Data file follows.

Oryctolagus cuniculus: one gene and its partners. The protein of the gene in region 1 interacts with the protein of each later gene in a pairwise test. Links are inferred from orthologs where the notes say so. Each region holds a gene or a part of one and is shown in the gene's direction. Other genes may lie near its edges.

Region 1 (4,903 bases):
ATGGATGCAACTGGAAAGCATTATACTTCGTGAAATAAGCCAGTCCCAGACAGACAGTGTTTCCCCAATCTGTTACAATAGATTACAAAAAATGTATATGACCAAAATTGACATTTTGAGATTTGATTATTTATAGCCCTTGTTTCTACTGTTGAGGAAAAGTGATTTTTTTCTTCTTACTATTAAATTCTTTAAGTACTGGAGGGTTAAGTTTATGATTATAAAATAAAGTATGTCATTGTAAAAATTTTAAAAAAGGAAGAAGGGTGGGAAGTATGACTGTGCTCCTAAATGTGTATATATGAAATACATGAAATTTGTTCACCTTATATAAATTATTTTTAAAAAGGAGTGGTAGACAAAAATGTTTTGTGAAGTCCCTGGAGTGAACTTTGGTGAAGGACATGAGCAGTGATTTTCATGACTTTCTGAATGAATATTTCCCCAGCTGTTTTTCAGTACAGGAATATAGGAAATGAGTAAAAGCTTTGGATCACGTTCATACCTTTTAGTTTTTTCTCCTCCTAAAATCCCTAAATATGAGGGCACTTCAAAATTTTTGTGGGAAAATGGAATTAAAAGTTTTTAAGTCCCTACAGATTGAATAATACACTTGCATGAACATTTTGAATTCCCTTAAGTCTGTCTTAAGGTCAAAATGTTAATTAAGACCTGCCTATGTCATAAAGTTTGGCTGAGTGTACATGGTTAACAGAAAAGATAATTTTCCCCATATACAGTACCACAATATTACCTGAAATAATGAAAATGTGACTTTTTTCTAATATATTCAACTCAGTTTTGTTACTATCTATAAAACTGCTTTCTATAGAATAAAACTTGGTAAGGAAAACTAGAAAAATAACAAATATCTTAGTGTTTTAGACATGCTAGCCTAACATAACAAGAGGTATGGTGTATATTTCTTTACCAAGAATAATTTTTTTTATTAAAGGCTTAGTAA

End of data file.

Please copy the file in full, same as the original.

Oryctolagus cuniculus: one gene and its partners. The protein of the gene in region 1 interacts with the protein of each later gene in a pairwise test. Links are inferred from orthologs where the notes say so. Each region holds a gene or a part of one and is shown in the gene's direction. Other genes may lie near its edges.

Region 1 (4,903 bases):
ATGGATGCAACTGGAAAGCATTATACTTCGTGAAATAAGCCAGTCCCAGACAGACAGTGTTTCCCCAATCTGTTACAATAGATTACAAAAAATGTATATGACCAAAATTGACATTTTGAGATTTGATTATTTATAGCCCTTGTTTCTACTGTTGAGGAAAAGTGATTTTTTTCTTCTTACTATTAAATTCTTTAAGTACTGGAGGGTTAAGTTTATGATTATAAAATAAAGTATGTCATTGTAAAAATTTTAAAAAAGGAAGAAGGGTGGGAAGTATGACTGTGCTCCTAAATGTGTATATATGAAATACATGAAATTTGTTCACCTTATATAAATTATTTTTAAAAAGGAGTGGTAGACAAAAATGTTTTGTGAAGTCCCTGGAGTGAACTTTGGTGAAGGACATGAGCAGTGATTTTCATGACTTTCTGAATGAATATTTCCCCAGCTGTTTTTCAGTACAGGAATATAGGAAATGAGTAAAAGCTTTGGATCACGTTCATACCTTTTAGTTTTTTCTCCTCCTAAAATCCCTAAATATGAGGGCACTTCAAAATTTTTGTGGGAAAATGGAATTAAAAGTTTTTAAGTCCCTACAGATTGAATAATACACTTGCATGAACATTTTGAATTCCCTTAAGTCTGTCTTAAGGTCAAAATGTTAATTAAGACCTGCCTATGTCATAAAGTTTGGCTGAGTGTACATGGTTAACAGAAAAGATAATTTTCCCCATATACAGTACCACAATATTACCTGAAATAATGAAAATGTGACTTTTTTCTAATATATTCAACTCAGTTTTGTTACTATCTATAAAACTGCTTTCTATAGAATAAAACTTGGTAAGGAAAACTAGAAAAATAACAAATATCTTAGTGTTTTAGACATGCTAGCCTAACATAACAAGAGGTATGGTGTATATTTCTTTACCAAGAATAATTTTTTTTATTAAAGGCTTAGTAA